Fire fighting pumps are needed to provide sufficient water pressure to the fire sprinklers in high-rise buildings or in systems that require a relatively high terminal pressure at the fire sprinkler in order to flow large volumes of water. Fire pumps may be powered by electricity or diesel, and they can be designed for transportable use (as integrated or front-mounted fire truck pumps) or for stationary systems such as hydrants.
Deciding which pump and system to use should be discussed with a design engineer or a fire safety professional. The local authority having jurisdiction (AHJ) should also be consulted for approval of the facility’s hydraulic design and the fire protection system installation.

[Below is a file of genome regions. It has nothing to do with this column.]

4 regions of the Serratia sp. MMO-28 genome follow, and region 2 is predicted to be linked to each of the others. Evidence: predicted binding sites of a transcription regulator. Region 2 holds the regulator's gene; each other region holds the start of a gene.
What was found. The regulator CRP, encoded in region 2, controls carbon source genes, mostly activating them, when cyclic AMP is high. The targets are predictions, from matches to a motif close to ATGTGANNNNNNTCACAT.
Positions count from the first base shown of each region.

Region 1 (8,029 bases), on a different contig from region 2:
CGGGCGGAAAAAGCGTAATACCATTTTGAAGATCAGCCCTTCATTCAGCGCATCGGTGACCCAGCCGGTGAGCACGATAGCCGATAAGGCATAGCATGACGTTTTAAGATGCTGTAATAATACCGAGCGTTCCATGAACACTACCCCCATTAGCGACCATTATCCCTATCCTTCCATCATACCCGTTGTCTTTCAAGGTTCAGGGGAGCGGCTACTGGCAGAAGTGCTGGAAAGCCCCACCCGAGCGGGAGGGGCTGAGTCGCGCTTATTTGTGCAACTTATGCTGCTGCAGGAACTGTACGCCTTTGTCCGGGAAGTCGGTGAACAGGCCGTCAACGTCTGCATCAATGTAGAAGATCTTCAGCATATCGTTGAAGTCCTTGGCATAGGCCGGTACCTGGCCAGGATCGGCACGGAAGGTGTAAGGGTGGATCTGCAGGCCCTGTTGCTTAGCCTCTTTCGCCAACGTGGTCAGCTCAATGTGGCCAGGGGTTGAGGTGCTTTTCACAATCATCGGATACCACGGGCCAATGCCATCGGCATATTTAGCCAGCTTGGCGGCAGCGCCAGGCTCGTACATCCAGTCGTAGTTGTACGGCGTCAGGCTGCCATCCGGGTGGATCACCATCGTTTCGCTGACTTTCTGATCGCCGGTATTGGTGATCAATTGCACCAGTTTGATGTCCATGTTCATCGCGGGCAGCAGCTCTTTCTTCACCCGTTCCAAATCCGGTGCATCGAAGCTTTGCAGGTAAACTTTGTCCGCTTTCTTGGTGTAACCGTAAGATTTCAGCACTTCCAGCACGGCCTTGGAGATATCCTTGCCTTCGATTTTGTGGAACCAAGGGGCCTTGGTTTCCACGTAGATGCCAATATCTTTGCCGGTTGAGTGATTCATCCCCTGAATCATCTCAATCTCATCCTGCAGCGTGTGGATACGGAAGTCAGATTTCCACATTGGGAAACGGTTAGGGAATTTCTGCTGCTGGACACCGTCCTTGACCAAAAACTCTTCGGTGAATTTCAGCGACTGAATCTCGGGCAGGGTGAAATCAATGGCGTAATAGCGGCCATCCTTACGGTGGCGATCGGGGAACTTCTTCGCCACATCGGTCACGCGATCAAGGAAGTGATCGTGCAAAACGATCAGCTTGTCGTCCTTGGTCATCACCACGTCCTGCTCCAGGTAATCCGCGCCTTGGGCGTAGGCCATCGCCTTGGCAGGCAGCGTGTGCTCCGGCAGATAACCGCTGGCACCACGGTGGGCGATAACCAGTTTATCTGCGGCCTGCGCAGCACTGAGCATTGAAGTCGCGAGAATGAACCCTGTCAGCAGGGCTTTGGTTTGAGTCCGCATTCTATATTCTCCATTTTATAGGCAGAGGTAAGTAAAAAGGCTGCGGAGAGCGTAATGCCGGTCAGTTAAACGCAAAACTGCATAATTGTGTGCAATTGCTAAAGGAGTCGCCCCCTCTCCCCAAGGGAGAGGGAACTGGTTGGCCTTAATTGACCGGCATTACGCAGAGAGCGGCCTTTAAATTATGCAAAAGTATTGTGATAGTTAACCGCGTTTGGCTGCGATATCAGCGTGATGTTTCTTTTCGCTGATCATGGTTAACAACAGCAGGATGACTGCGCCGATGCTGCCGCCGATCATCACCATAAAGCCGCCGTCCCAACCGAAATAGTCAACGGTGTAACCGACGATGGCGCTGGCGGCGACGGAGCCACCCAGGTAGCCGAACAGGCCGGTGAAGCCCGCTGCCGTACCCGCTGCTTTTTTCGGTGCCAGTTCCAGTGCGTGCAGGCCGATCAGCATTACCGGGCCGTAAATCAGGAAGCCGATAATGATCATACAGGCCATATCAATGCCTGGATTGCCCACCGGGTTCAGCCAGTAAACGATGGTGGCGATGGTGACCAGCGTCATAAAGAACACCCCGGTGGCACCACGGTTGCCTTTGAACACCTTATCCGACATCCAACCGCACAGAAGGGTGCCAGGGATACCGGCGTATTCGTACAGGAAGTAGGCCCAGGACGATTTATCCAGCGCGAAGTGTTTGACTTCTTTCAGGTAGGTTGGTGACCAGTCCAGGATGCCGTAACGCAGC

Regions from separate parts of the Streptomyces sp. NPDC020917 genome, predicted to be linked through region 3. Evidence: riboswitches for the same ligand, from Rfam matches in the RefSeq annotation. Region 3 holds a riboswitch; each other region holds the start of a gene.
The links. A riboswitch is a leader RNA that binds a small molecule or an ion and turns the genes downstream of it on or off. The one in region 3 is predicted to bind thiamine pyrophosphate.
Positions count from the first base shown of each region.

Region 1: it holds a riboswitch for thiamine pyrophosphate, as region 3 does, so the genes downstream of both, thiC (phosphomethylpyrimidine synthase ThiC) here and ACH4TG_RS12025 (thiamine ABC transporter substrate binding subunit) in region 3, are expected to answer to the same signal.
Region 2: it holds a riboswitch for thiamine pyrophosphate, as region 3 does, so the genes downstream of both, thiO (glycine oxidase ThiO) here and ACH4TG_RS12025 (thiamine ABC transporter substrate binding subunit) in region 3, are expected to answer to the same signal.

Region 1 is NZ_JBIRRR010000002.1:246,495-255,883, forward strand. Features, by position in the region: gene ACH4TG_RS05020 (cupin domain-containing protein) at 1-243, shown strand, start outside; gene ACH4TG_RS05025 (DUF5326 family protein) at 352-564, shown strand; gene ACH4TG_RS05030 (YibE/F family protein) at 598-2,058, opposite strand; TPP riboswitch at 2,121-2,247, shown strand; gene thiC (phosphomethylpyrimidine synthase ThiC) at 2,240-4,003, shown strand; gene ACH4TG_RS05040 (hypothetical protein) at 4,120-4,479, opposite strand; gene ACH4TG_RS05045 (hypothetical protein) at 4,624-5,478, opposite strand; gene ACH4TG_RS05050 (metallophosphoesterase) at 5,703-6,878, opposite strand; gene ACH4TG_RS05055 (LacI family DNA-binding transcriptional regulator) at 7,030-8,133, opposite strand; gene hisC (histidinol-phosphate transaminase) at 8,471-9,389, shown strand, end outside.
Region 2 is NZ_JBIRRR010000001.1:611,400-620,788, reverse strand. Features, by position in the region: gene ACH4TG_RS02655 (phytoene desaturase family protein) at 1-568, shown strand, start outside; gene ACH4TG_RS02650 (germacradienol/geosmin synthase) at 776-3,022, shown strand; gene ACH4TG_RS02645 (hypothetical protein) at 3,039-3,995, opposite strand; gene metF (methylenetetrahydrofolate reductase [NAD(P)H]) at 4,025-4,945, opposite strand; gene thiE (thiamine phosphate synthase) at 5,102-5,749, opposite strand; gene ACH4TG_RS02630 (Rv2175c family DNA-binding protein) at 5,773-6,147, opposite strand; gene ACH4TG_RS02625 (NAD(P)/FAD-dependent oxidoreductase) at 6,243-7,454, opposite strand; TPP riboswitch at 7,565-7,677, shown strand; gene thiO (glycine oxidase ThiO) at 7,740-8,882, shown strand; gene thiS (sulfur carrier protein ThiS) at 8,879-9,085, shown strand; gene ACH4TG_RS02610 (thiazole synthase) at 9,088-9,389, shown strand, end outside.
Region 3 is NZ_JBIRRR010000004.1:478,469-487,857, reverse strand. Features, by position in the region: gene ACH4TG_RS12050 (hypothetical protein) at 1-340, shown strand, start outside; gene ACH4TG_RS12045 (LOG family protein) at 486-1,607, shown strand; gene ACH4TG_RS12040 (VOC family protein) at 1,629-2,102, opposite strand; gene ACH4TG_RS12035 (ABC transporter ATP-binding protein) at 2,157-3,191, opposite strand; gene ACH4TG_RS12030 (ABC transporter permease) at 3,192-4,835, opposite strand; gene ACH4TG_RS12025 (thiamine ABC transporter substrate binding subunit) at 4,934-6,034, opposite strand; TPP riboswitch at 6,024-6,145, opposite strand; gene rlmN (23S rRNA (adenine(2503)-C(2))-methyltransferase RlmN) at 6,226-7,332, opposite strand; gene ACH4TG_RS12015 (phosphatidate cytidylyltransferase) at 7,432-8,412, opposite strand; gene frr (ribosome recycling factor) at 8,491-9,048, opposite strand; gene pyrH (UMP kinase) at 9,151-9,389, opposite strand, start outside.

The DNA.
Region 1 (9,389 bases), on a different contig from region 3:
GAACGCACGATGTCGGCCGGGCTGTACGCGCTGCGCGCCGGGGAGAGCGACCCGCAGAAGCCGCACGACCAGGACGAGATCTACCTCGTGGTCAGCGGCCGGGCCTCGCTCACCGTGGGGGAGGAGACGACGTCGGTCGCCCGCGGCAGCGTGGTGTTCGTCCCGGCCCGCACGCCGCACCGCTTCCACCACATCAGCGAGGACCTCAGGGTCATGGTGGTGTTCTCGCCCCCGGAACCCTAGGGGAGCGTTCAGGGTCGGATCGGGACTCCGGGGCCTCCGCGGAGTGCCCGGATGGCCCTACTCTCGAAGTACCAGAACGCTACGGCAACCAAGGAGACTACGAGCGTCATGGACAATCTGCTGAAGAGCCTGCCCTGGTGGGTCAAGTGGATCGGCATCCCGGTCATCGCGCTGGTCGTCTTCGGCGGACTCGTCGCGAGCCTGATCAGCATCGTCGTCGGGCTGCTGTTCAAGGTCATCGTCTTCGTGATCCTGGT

The type of fire fighting pump is determined by the hydraulic design requirements for the facility, the maximum water discharge pressure of the fire hoses and the operating pressure of the engine. Typically, the minimum pump discharge pressure in the field should be 250 psi.
Whether an electric or diesel fire pump is chosen, it is critical to keep the engine cool and fuel topped up. Fire fighting pumps must be regularly inspected and tested, as per the manufacturer’s recommended schedule. It is important to keep in mind that the electrical fire fighting pump has a much longer maintenance schedule than the diesel variety due to its battery-powered function, which needs to be charged regularly.
It is also a good idea to check the fire pump cooling system on a regular basis for leaks and water flow. This will ensure the pump can be easily started in the event of an emergency and that it is running at the rated nozzle pressure and rate-of-flow capacity.